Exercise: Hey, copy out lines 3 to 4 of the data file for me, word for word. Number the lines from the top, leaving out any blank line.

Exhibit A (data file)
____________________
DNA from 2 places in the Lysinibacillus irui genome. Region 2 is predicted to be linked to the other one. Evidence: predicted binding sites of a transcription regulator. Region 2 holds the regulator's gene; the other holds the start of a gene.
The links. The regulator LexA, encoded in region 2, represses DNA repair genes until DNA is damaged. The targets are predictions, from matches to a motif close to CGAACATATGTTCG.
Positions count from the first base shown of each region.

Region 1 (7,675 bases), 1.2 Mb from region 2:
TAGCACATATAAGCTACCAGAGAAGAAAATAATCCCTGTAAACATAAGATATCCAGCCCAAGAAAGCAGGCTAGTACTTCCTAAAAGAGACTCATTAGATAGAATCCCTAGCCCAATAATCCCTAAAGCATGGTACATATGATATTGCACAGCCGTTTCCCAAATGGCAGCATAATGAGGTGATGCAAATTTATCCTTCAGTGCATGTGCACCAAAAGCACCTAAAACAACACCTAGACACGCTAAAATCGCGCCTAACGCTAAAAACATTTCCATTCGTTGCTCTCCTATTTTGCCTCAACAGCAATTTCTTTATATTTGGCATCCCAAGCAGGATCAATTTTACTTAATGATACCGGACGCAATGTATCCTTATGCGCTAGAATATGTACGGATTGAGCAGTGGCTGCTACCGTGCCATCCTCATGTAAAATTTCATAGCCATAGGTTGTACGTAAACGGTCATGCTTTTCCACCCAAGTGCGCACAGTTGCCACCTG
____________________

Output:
Positions count from the first base shown of each region.

Region 1 (7,675 bases), 1.2 Mb from region 2: